Adam and Eve

Read by LibriVox Volunteers

(3.9 stars; 15 reviews)

LibriVox volunteers bring you 15 recordings of Adam and Eve (From “Paradise Lost,” Fourth Book) by John Milton. This was the Weekly Poetry project for

Paradise Lost is an epic poem in blank verse by the 17th-century English poet John Milton. It was originally published in 1667 (though written nearly ten years earlier) in ten books, with a total of over ten thousand individual lines of verse. A second edition followed in 1674, redivided into twelve books (in the manner of the division of Virgil's Aeneid) with minor revisions throughout and a note on the versification; most of the poem was written while Milton was blind, and was transcribed for him.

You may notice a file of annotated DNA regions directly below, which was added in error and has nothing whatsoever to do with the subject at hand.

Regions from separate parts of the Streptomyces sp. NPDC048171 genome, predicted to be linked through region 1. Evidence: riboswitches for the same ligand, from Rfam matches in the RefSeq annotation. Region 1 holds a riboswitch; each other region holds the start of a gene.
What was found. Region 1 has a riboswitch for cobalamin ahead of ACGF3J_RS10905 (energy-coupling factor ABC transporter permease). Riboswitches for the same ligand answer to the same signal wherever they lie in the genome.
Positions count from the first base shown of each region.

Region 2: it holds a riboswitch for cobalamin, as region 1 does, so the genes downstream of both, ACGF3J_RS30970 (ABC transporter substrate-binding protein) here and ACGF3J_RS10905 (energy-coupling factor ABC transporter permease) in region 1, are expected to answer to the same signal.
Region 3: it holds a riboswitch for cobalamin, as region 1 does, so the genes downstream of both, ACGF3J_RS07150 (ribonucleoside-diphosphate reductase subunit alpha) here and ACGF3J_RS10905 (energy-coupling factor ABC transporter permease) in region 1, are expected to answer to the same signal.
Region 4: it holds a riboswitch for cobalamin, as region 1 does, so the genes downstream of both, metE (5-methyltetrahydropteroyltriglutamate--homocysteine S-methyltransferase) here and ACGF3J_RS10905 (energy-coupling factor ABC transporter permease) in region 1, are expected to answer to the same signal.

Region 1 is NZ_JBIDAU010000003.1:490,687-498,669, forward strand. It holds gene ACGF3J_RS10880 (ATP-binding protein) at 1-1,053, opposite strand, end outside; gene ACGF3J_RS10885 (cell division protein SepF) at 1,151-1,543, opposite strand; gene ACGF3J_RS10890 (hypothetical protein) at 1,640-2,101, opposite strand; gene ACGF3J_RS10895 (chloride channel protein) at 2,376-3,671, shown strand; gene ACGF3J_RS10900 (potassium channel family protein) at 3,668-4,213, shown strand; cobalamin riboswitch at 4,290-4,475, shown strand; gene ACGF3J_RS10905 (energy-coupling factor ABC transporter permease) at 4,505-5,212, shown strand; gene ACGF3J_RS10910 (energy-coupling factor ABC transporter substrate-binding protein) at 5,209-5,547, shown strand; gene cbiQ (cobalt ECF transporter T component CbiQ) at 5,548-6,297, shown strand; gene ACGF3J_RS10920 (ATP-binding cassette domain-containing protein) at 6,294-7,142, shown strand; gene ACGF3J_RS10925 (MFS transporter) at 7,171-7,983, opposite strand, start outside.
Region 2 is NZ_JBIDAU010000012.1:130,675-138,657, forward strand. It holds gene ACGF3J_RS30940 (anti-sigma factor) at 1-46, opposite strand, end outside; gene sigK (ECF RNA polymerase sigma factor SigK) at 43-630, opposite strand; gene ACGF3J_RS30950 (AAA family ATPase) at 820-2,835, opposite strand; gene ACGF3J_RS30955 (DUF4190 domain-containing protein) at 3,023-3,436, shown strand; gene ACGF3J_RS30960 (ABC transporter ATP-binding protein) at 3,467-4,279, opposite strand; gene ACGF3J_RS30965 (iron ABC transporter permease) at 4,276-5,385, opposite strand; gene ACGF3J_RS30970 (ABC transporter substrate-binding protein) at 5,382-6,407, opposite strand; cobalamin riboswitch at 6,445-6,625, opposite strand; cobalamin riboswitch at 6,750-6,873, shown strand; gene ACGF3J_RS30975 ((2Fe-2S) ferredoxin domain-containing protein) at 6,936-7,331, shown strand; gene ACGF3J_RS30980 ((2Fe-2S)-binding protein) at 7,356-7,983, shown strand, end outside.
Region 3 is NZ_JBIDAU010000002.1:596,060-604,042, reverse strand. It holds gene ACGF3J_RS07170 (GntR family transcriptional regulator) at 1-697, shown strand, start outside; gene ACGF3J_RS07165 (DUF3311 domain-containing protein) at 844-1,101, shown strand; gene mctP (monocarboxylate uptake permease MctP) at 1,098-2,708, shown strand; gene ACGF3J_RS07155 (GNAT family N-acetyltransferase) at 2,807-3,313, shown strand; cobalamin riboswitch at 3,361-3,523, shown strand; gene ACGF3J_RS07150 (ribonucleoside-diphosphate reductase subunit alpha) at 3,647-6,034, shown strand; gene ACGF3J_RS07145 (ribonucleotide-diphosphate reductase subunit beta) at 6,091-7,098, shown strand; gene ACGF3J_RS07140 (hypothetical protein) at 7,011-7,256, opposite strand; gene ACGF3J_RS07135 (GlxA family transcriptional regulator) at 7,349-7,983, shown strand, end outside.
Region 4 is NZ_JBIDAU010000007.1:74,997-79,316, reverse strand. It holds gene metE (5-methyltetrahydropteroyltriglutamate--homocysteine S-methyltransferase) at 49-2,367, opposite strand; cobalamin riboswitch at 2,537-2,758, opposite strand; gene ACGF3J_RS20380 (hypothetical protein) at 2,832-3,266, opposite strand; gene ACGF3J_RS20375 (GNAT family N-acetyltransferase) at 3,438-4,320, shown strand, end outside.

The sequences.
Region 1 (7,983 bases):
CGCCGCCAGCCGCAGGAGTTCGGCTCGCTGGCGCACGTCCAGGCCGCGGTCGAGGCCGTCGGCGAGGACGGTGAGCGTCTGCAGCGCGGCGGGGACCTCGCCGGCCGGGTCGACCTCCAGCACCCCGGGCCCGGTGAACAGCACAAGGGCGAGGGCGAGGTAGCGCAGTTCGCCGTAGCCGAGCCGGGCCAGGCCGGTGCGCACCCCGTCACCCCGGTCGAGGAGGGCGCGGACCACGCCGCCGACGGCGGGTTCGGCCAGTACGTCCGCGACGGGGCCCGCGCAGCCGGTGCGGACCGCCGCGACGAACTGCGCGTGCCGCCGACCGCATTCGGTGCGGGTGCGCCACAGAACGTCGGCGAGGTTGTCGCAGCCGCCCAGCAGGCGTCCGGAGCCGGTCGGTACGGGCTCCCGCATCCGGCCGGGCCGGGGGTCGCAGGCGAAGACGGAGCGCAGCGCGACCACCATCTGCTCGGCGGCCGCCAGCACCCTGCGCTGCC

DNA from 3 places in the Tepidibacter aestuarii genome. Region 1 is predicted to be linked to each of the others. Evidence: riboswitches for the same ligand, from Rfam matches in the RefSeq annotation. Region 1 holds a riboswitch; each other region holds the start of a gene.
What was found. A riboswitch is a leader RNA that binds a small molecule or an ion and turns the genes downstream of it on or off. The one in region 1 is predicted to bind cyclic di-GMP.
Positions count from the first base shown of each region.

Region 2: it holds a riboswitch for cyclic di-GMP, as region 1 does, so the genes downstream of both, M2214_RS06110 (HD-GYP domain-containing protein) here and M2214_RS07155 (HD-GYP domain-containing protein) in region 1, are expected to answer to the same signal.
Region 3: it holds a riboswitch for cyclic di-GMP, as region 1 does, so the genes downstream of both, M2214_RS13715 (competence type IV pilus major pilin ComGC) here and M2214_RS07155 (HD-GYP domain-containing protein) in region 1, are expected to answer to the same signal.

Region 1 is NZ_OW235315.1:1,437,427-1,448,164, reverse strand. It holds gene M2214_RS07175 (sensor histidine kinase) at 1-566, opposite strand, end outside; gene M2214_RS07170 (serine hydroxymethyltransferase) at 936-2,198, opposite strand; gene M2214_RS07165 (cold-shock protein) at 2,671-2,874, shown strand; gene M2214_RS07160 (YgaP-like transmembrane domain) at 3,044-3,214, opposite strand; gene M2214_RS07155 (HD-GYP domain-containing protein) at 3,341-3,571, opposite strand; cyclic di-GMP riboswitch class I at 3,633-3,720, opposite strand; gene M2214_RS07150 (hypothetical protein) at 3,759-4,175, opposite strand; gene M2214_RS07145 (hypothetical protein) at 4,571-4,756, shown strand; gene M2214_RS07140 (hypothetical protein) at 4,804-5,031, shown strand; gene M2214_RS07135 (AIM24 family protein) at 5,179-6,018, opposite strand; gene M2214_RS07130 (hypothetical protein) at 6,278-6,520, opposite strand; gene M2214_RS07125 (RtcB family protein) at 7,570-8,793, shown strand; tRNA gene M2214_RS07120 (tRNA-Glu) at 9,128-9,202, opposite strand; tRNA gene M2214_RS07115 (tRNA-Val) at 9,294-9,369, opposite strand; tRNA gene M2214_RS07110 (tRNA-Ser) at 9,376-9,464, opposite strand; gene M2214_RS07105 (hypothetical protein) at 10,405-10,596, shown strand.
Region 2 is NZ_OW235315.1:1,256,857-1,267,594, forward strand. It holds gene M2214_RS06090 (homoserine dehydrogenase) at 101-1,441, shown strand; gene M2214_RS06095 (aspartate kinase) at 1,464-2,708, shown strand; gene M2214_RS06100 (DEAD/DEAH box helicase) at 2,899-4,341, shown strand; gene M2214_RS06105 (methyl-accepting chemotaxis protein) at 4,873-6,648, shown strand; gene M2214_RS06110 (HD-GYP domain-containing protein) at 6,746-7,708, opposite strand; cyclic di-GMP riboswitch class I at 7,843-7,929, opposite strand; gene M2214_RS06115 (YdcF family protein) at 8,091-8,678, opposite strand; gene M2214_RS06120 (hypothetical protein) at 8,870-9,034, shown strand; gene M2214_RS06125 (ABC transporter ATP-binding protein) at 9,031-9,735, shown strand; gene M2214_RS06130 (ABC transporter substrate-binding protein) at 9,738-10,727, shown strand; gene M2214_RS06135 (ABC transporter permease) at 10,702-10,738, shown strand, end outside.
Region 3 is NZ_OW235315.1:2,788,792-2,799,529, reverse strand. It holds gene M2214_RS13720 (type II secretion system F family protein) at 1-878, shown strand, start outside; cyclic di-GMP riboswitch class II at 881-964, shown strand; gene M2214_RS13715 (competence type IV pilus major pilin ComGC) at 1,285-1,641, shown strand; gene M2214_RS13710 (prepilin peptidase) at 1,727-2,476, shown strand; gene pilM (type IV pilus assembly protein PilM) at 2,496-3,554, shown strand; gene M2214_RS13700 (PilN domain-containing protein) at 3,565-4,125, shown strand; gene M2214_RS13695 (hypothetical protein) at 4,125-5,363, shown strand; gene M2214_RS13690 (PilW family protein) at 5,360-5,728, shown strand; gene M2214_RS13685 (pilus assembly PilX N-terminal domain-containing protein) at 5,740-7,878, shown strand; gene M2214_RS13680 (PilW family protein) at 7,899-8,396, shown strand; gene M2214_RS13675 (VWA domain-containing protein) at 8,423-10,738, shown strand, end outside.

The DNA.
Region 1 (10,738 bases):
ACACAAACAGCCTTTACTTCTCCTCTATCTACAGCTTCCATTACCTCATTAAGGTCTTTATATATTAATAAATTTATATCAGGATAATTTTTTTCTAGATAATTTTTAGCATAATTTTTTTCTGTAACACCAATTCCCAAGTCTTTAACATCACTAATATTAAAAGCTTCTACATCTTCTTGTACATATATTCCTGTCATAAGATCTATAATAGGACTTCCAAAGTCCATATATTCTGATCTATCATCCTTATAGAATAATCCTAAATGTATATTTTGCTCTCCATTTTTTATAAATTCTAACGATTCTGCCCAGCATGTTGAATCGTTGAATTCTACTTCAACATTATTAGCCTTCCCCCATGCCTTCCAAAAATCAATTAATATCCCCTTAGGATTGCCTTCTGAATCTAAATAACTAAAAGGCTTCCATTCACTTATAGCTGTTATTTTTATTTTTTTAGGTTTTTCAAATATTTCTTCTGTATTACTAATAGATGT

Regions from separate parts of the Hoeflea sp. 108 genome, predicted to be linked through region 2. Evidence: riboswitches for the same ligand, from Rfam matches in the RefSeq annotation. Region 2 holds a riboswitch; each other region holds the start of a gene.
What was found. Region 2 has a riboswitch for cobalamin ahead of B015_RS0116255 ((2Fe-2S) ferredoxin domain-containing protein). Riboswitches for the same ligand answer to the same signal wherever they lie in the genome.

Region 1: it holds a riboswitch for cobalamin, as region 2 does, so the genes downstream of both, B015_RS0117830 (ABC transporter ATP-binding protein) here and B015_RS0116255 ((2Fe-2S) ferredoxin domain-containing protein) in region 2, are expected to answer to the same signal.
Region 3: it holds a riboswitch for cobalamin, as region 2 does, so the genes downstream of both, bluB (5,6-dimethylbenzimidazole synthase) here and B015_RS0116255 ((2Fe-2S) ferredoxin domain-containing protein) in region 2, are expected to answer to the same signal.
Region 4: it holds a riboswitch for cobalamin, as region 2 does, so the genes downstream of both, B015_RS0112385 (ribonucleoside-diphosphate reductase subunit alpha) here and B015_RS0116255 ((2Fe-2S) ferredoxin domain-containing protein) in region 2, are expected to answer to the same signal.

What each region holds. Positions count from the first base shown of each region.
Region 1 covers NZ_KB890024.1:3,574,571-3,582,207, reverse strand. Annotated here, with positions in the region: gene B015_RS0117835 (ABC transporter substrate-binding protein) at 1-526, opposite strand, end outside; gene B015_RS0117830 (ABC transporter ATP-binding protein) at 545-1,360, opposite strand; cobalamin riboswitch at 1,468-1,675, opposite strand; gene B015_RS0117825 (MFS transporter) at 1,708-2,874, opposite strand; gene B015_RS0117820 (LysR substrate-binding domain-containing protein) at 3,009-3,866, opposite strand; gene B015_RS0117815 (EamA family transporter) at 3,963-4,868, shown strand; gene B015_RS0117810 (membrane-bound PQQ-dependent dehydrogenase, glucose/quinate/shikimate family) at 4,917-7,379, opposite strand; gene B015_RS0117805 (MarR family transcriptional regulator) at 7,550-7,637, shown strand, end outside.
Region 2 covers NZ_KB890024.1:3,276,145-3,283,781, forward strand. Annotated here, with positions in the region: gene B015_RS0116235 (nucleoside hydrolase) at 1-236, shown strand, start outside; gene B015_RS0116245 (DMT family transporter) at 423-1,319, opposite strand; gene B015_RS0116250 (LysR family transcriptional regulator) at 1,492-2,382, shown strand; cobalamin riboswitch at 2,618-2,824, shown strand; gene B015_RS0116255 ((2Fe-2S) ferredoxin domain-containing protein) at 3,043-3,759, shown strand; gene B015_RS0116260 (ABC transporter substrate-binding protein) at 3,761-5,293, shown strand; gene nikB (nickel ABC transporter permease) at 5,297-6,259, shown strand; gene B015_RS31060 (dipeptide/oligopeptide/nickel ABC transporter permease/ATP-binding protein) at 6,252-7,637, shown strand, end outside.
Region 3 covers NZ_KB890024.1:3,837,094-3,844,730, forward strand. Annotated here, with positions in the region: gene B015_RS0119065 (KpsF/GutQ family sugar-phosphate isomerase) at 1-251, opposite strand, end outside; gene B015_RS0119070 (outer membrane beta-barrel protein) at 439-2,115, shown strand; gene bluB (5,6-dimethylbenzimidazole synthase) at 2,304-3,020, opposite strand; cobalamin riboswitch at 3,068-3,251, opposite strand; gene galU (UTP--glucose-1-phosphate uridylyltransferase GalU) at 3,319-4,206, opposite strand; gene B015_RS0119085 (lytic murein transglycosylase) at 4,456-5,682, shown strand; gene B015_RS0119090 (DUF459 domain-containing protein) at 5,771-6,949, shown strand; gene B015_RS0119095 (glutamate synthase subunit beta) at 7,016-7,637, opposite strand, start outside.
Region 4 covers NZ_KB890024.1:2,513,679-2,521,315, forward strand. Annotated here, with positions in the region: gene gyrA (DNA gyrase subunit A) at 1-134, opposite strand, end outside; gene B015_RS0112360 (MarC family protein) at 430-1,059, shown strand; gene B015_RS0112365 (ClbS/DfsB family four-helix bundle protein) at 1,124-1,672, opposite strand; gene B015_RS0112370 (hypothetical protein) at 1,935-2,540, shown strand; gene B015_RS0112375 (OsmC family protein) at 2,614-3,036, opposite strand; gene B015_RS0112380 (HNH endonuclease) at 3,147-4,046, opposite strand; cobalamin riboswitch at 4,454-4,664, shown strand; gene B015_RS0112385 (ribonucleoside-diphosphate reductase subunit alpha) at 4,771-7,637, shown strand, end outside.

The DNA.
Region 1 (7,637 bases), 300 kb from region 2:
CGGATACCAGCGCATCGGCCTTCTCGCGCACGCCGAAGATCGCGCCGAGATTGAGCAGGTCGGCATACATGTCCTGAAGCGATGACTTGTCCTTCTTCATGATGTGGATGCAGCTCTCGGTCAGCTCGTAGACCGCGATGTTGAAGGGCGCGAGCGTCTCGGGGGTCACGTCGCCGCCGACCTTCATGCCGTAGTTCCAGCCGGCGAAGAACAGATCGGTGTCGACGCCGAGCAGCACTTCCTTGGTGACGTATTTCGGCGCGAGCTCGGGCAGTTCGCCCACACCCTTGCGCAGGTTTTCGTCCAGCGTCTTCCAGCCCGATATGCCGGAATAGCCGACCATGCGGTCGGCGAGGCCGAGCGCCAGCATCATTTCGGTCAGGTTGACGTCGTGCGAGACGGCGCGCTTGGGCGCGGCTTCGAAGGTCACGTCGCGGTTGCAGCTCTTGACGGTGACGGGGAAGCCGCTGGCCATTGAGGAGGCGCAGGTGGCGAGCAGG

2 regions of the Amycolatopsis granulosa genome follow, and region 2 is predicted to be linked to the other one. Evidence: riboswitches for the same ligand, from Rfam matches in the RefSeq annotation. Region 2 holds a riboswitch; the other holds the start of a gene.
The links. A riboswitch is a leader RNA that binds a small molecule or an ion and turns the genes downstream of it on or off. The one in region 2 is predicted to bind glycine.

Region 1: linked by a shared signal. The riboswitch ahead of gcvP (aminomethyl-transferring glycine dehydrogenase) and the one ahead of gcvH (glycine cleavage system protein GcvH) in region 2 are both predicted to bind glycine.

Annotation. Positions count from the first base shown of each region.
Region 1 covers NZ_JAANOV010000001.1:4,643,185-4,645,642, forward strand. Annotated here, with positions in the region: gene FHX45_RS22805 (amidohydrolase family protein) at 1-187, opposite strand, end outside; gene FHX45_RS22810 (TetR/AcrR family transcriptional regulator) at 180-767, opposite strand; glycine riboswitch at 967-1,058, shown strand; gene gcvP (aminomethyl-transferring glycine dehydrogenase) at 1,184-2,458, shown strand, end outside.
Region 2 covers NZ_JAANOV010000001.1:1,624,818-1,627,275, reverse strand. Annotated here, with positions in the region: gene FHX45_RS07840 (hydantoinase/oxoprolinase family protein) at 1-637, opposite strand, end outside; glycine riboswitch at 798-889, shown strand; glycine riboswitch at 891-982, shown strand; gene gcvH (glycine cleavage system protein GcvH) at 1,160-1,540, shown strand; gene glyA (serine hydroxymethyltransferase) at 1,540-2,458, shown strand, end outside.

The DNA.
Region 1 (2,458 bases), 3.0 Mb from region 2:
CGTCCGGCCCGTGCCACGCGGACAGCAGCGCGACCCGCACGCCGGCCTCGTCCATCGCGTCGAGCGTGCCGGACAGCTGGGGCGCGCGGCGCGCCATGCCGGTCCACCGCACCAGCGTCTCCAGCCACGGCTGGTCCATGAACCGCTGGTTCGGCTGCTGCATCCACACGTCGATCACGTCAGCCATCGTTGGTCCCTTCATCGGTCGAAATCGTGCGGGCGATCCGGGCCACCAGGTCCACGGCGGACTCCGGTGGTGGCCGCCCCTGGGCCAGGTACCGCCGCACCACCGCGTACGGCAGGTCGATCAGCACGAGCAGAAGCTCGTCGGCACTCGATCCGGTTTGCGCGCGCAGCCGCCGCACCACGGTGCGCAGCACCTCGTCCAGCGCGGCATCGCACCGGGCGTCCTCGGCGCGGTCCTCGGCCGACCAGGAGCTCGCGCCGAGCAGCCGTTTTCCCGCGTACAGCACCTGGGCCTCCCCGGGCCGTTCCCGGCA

Milton first presents Adam and Eve in Book IV with impartiality. The relationship between Adam and Eve is one of "mutual dependence, not a relation of domination or hierarchy." While the author does place Adam above Eve in regard to his intellectual knowledge, and in turn his relation to God, he also grants Eve the benefit of knowledge through experience. ( Summary from Wikipedia) (0 hr 17 min)


(1 stars)

Despite the explanatory statement before the reading begins, is there any doubt the poem is the foundation for misogyny, especially the last line. The only reason to read such writings is to greater realize that such foundational thought remains prevalent today. Milton should be read only to witness the wrongfulness of a past age and his zeitgeist.